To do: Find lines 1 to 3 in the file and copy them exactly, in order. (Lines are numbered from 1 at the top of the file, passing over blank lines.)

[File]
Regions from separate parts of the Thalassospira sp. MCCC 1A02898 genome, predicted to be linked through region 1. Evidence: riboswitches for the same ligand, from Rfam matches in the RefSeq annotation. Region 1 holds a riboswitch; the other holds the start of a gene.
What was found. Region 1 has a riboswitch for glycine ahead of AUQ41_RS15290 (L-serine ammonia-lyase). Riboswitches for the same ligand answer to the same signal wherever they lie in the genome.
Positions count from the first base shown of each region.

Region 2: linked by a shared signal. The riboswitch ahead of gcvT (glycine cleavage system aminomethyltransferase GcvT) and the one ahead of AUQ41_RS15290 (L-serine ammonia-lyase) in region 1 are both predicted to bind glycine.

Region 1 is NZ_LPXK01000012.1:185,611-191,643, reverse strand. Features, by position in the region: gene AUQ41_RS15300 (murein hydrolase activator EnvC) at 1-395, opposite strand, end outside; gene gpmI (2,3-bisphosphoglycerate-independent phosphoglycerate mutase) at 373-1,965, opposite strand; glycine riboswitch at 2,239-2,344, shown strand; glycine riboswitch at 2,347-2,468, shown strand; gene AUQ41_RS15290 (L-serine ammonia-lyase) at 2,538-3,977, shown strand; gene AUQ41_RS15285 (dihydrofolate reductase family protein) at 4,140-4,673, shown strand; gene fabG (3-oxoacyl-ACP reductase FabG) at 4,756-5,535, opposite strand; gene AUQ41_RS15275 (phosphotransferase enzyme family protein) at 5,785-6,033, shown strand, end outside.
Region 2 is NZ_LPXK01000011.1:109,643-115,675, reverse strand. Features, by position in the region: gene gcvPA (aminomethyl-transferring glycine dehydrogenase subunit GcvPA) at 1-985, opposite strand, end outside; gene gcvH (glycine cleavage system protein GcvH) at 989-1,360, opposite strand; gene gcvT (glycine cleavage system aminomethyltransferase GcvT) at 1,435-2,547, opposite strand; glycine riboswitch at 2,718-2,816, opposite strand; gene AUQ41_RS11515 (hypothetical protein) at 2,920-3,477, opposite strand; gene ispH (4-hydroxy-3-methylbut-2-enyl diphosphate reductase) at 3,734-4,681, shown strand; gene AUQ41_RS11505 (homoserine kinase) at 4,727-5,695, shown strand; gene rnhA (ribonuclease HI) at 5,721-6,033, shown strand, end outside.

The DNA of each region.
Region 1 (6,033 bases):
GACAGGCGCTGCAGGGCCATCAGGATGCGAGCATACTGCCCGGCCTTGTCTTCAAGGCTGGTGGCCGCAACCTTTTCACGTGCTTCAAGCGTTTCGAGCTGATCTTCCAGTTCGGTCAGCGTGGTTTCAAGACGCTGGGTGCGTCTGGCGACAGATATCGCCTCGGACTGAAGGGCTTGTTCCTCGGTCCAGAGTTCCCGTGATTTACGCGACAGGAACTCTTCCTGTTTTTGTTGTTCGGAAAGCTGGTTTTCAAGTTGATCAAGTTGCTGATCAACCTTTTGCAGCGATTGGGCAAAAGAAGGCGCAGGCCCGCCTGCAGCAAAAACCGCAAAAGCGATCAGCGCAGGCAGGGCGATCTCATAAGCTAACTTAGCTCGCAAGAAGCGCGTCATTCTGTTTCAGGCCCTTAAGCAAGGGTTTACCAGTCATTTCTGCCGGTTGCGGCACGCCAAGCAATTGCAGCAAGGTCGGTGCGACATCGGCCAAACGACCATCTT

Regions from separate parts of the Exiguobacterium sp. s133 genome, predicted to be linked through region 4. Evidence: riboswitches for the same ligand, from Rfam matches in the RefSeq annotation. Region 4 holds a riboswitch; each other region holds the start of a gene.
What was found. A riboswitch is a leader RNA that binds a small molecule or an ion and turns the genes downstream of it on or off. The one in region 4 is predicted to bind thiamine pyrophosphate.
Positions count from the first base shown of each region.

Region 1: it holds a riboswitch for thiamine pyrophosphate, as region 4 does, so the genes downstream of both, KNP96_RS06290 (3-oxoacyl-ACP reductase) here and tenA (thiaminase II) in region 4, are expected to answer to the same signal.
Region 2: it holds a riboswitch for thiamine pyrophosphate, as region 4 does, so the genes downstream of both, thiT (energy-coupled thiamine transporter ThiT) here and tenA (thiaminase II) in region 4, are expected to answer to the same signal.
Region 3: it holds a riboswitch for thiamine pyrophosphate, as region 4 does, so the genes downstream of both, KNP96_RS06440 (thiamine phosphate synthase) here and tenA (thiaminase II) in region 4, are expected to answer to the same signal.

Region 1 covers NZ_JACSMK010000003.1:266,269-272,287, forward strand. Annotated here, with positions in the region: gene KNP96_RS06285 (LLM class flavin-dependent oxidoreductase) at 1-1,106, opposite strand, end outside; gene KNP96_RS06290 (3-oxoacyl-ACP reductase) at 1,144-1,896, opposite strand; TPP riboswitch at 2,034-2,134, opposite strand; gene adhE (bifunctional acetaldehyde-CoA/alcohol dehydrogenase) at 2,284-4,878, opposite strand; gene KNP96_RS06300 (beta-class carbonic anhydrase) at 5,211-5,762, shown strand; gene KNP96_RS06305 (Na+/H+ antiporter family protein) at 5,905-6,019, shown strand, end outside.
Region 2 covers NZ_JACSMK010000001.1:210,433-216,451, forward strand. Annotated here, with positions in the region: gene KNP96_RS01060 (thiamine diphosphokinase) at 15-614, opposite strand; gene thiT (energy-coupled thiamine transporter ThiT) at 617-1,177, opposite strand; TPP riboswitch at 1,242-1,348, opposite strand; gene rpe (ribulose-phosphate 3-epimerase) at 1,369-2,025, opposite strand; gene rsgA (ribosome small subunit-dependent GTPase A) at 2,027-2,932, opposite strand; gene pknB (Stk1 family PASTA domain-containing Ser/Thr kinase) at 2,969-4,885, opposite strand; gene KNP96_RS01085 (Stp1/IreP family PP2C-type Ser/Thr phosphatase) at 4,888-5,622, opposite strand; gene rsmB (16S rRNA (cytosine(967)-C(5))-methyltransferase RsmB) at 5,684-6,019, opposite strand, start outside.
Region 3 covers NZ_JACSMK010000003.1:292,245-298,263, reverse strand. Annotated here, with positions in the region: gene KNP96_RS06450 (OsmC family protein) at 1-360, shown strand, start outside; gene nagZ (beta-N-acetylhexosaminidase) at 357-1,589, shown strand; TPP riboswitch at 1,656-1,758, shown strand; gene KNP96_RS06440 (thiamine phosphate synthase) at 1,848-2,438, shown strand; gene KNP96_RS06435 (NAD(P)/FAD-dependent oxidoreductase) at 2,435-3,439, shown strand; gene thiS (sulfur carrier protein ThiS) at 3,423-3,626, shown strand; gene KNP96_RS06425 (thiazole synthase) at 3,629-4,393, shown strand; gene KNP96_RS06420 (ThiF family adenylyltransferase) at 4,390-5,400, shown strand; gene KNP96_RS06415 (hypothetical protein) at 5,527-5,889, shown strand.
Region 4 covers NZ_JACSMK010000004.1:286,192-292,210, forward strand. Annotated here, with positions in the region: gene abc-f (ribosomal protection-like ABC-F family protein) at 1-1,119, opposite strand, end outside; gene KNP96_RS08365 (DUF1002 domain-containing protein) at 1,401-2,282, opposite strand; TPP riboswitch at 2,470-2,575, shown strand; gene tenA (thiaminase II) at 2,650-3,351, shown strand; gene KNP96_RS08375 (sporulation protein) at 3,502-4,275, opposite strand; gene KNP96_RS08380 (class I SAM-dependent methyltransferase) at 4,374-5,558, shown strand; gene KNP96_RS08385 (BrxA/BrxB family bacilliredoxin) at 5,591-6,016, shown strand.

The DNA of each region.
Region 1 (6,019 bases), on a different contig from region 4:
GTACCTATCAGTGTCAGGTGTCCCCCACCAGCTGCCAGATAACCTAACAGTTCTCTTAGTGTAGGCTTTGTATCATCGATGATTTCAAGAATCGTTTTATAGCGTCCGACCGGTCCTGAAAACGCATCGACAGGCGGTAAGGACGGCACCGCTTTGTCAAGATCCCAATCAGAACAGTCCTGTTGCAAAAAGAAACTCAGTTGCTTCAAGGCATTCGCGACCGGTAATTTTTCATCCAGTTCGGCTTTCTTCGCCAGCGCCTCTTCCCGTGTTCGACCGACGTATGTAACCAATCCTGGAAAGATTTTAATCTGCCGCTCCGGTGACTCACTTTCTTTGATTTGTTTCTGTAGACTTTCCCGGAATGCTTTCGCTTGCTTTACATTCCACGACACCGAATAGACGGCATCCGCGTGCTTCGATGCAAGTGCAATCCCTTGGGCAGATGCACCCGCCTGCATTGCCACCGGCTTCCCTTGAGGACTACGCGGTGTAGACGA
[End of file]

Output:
Regions from separate parts of the Thalassospira sp. MCCC 1A02898 genome, predicted to be linked through region 1. Evidence: riboswitches for the same ligand, from Rfam matches in the RefSeq annotation. Region 1 holds a riboswitch; the other holds the start of a gene.
What was found. Region 1 has a riboswitch for glycine ahead of AUQ41_RS15290 (L-serine ammonia-lyase). Riboswitches for the same ligand answer to the same signal wherever they lie in the genome.
Positions count from the first base shown of each region.